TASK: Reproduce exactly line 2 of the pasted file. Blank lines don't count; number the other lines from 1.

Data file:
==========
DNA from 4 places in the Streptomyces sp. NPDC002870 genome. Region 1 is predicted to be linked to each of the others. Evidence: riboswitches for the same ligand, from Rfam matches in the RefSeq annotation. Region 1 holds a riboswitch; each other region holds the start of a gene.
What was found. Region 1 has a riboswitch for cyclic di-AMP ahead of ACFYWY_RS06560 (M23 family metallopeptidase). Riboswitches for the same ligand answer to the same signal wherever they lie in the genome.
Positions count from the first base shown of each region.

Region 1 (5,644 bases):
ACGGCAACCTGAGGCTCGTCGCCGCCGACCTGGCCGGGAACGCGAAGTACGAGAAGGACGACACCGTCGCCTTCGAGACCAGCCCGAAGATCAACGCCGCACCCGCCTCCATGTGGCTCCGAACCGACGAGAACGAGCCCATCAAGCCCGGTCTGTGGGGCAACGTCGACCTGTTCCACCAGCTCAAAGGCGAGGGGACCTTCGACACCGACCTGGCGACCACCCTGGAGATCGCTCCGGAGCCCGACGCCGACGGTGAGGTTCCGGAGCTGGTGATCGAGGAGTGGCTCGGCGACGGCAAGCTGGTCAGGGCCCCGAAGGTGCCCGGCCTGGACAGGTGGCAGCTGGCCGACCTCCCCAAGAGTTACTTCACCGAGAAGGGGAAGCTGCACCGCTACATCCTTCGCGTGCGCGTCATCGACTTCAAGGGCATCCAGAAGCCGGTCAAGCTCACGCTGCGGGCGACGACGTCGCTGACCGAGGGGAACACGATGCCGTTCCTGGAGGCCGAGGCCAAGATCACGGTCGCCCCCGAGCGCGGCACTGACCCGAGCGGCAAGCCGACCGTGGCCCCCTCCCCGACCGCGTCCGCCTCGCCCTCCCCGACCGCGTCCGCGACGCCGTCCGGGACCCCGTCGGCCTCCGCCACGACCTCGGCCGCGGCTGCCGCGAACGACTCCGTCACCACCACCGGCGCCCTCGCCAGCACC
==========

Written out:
What was found. Region 1 has a riboswitch for cyclic di-AMP ahead of ACFYWY_RS06560 (M23 family metallopeptidase). Riboswitches for the same ligand answer to the same signal wherever they lie in the genome.